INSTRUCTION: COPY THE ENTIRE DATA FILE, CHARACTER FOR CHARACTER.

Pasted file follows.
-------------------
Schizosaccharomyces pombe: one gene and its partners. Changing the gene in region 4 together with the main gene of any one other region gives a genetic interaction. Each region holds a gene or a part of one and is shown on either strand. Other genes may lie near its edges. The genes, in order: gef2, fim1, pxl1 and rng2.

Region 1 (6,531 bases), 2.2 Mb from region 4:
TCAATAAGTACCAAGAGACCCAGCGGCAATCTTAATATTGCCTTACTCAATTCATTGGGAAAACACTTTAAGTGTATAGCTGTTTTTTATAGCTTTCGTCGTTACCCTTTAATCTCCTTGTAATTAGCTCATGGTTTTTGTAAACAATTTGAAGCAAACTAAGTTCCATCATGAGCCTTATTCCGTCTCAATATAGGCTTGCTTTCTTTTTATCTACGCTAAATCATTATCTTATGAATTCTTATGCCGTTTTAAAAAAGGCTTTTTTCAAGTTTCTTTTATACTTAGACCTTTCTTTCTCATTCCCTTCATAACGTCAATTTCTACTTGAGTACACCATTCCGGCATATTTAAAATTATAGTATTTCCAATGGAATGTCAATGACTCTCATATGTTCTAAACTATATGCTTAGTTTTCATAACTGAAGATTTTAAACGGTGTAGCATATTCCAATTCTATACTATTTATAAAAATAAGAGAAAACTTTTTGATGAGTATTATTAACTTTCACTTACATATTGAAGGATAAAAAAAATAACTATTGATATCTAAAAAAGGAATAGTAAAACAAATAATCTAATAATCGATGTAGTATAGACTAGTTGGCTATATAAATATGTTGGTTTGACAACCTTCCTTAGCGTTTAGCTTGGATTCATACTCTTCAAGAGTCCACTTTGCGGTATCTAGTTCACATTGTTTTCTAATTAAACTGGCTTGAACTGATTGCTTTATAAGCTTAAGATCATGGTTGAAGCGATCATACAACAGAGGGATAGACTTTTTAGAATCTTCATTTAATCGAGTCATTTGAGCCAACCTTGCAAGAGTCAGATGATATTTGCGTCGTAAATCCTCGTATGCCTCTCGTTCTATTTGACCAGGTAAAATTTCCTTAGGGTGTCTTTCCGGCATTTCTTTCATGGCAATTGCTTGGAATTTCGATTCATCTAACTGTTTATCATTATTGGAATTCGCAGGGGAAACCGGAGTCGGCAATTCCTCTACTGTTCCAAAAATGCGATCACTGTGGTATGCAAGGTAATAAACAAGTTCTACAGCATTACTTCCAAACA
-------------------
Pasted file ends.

Schizosaccharomyces pombe: one gene and its partners. Changing the gene in region 4 together with the main gene of any one other region gives a genetic interaction. Each region holds a gene or a part of one and is shown on either strand. Other genes may lie near its edges. The genes, in order: gef2, fim1, pxl1 and rng2.

Region 1 (6,531 bases), 2.2 Mb from region 4:
TCAATAAGTACCAAGAGACCCAGCGGCAATCTTAATATTGCCTTACTCAATTCATTGGGAAAACACTTTAAGTGTATAGCTGTTTTTTATAGCTTTCGTCGTTACCCTTTAATCTCCTTGTAATTAGCTCATGGTTTTTGTAAACAATTTGAAGCAAACTAAGTTCCATCATGAGCCTTATTCCGTCTCAATATAGGCTTGCTTTCTTTTTATCTACGCTAAATCATTATCTTATGAATTCTTATGCCGTTTTAAAAAAGGCTTTTTTCAAGTTTCTTTTATACTTAGACCTTTCTTTCTCATTCCCTTCATAACGTCAATTTCTACTTGAGTACACCATTCCGGCATATTTAAAATTATAGTATTTCCAATGGAATGTCAATGACTCTCATATGTTCTAAACTATATGCTTAGTTTTCATAACTGAAGATTTTAAACGGTGTAGCATATTCCAATTCTATACTATTTATAAAAATAAGAGAAAACTTTTTGATGAGTATTATTAACTTTCACTTACATATTGAAGGATAAAAAAAATAACTATTGATATCTAAAAAAGGAATAGTAAAACAAATAATCTAATAATCGATGTAGTATAGACTAGTTGGCTATATAAATATGTTGGTTTGACAACCTTCCTTAGCGTTTAGCTTGGATTCATACTCTTCAAGAGTCCACTTTGCGGTATCTAGTTCACATTGTTTTCTAATTAAACTGGCTTGAACTGATTGCTTTATAAGCTTAAGATCATGGTTGAAGCGATCATACAACAGAGGGATAGACTTTTTAGAATCTTCATTTAATCGAGTCATTTGAGCCAACCTTGCAAGAGTCAGATGATATTTGCGTCGTAAATCCTCGTATGCCTCTCGTTCTATTTGACCAGGTAAAATTTCCTTAGGGTGTCTTTCCGGCATTTCTTTCATGGCAATTGCTTGGAATTTCGATTCATCTAACTGTTTATCATTATTGGAATTCGCAGGGGAAACCGGAGTCGGCAATTCCTCTACTGTTCCAAAAATGCGATCACTGTGGTATGCAAGGTAATAAACAAGTTCTACAGCATTACTTCCAAACA